Hypothyroidism is an increasing problem in canines; here's what you need to know about it.
When my German shepherd, Guinness, was diagnosed with hypothyroidism, we were at the end of our rope with a cornucopia of symptoms, the most dominant of which was severe, chronic itching.
After the diagnosis, everything started making sense and the seemingly random assortment of odd symptoms—hair loss and “tragic face,” for example—all started lining up into a much clearer picture.
What Is Hypothyroidism?
The thyroid is a butterfly-shaped gland located along your dog’s trachea producing the thyroid hormone thyroxine which is instrumental in key functions in the body like food metabolism, reproduction, and resistance to infection, according. There are two types of hypothyroidism, according to Becker: the more common autoimmune thyroiditis, where your dog’s immune system malfunctions and attacks its own thyroid gland, and then there are the cases when a dog’s body produces less and less thyroxine over time.
“Hypothyroidism and its underlying heritable form of autoimmune thyroiditis is becoming more prevalent today. This is not merely because of increased awareness of and testing for the problem. It likely reflects the cumulative effects on dogs with susceptible genotypes of today's pollution with exposures to chemicals, pesticides, herbicides, toxins, as well as dietary effects,” said Dr. W Jean Dodds, an international thyroid expert who offers breed-specific thyroid testing at Hemopet in Garden Grove, California.
While hypothyroidism in dogs doesn’t always easily present itself with a standard set of symptoms, here are some to watch out for.
Guinness’s issues started with an itchy back paw. Over time, it progressed into itching all over his body. He lost the hair on his paws, abdomen, sides, and neck. He had severe dandruff and thick, elephant-like darkened skin where there was no hair. He also had a strong, foul odor to his skin.
If you have an energetic dog that suddenly starts to slow down for no apparent reason, you may want to check his thyroid. Always a ball of energy, Guinness started to take shorter walks and at his lowest, didn’t even want to get up when called.
This one is a good example of how there really is no standard hypothyroidism pattern because Guinness has always been very lean. But many other hypothyroid dogs may start gaining weight without any food increases.
Guinness is a strapping 110-pound double-coated force to be reckoned with. Not the kind of dog you’d expect to see shivering at the age of three. It was a mystery that wasn’t resolved until he was diagnosed and I learned from my research that cold intolerance is a sign of hypothyroidism.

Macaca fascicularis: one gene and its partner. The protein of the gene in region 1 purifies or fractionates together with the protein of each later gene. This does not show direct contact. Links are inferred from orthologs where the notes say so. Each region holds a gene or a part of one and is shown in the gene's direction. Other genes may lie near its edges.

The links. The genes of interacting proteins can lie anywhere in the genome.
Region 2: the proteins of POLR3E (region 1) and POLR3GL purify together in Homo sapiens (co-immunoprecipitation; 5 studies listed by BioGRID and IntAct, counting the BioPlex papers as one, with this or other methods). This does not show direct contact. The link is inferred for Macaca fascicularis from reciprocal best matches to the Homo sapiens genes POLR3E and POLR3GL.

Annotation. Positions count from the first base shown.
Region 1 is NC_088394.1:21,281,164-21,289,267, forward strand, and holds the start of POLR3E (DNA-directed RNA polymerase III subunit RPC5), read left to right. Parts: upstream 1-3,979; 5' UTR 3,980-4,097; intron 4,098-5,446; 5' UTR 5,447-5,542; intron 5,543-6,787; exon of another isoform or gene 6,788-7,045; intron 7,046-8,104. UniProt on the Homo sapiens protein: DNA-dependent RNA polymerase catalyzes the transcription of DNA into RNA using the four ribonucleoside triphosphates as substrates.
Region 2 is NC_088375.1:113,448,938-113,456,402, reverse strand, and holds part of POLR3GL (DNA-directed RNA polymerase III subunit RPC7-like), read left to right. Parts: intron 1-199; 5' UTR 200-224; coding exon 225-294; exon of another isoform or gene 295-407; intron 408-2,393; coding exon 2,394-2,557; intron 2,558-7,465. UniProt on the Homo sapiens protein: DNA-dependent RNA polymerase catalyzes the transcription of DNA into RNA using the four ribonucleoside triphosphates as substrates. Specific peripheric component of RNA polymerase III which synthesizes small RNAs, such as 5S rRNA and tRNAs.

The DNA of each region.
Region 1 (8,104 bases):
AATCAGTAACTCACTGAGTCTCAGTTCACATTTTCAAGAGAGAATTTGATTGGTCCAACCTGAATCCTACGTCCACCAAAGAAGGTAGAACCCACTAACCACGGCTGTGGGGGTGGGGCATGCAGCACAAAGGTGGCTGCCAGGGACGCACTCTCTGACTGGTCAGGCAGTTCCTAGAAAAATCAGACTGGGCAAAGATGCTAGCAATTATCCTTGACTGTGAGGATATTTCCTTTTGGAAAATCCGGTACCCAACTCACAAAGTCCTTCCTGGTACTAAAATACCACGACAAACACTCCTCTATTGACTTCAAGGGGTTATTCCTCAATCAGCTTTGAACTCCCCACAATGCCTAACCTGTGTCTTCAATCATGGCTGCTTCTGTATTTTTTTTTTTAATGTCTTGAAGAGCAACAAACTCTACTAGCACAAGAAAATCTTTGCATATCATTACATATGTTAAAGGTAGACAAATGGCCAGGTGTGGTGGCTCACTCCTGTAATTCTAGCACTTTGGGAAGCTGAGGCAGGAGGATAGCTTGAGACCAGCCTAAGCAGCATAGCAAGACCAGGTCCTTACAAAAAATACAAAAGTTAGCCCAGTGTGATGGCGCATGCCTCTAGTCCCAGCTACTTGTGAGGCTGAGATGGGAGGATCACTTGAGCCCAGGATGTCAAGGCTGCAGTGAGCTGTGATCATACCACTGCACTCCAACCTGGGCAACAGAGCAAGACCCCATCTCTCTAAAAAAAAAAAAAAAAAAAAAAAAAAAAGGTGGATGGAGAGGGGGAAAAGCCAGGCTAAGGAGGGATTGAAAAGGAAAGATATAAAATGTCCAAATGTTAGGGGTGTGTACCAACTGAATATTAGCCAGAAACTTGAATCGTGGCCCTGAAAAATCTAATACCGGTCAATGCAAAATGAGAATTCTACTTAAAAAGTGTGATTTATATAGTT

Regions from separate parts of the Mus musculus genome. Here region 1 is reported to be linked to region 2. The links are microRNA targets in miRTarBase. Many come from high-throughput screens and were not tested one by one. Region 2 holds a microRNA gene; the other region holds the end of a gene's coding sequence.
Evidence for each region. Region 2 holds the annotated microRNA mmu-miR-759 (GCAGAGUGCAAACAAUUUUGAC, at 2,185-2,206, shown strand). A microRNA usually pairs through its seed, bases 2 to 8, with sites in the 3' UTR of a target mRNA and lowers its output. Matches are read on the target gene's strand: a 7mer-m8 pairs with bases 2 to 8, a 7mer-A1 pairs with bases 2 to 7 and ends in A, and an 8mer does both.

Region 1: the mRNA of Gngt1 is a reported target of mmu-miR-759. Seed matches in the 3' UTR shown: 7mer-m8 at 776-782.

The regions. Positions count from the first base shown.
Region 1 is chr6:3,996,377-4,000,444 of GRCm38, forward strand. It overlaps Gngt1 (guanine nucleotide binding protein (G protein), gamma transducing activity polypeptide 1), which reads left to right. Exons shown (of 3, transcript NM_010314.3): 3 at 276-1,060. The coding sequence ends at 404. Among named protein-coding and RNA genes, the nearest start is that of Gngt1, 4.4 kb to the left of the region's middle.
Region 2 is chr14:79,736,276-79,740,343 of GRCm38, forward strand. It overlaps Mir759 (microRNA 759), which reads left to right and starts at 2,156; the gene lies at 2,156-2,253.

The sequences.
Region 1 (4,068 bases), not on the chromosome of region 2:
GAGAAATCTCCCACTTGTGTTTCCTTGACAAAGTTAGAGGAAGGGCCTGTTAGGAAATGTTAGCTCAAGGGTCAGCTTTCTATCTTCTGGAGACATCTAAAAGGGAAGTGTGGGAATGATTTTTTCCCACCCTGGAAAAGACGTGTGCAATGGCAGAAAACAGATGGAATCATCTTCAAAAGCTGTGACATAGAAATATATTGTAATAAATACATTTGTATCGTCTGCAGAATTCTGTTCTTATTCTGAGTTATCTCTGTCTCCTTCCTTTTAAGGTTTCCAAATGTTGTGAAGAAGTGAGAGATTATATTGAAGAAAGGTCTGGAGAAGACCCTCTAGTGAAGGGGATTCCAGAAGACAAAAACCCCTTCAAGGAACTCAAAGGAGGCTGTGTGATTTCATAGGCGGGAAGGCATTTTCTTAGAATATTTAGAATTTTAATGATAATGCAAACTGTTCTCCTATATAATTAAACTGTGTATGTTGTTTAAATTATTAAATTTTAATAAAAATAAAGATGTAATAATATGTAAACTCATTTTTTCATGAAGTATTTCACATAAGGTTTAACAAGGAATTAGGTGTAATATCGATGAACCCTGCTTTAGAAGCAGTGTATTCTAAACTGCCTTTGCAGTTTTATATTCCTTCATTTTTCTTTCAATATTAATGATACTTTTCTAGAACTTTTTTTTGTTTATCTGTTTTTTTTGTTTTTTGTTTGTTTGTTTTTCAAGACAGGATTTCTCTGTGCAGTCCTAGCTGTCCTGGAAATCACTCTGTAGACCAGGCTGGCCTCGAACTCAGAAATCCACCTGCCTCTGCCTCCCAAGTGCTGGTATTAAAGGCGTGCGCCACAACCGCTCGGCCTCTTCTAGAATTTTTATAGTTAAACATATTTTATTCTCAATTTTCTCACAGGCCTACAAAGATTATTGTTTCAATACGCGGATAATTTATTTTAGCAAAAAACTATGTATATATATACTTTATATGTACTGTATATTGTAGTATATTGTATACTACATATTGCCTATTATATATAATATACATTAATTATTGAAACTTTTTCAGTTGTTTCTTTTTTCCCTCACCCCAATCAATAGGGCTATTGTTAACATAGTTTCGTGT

This symptom came at Guinness’s worst, right before we got his thyroid checked. It’s pretty much what it sounds like: his face’s skin started changing so that he looked perpetually sad.
According to Dodds’ blog, there’s a connection between abnormal behavior and thyroid dysfunction in dogs. Some examples are unprovoked aggression, sudden seizures in adulthood, disorientation, moodiness, erratic temperament, depression, fearfulness and phobias, anxiety, compulsiveness, and irritability. Fortunately, Guinness avoided most of these, except for maybe the anxiety.
Remember, there is no set of symptoms that will automatically confirm a thyroid issue, so paying attention to your dog’s behavior and following up with some testing is key—especially since the classic clinical signs of hypothyroidism like weight gain, tiredness, and aversion to cold don't occur until at least 70 percent of a dog's thyroid gland has been damaged or destroyed by the disease. When it comes to initial testing, she recommends a complete thyroid antibody profile and not relying on a typical wellness panel because it is insufficient and often is misleading.
Guinness is finally on the mend with the help of thyroid supplementation as well as holistic support like homeopathy. His hair is starting to grow back, his skin feels more like skin again, he no longer looks sad, the itching is slowly decreasing, and his energy level is back.
Jessica Peralta has been a journalist for more than 15 years and an animal lover all her life. She has had dogs, cats, birds, turtles, fish, frogs, and rabbits. Her current children are a German shepherd named Guinness and a black kitten named Riot (and he lives up to that name). It’s because of her love for animals that she focused her journalistic career to the world of holistic animal care and pet nutrition. In between keeping Riot and Guinness out of mischief, she’s constantly learning about all the ways she can make them healthier and happier.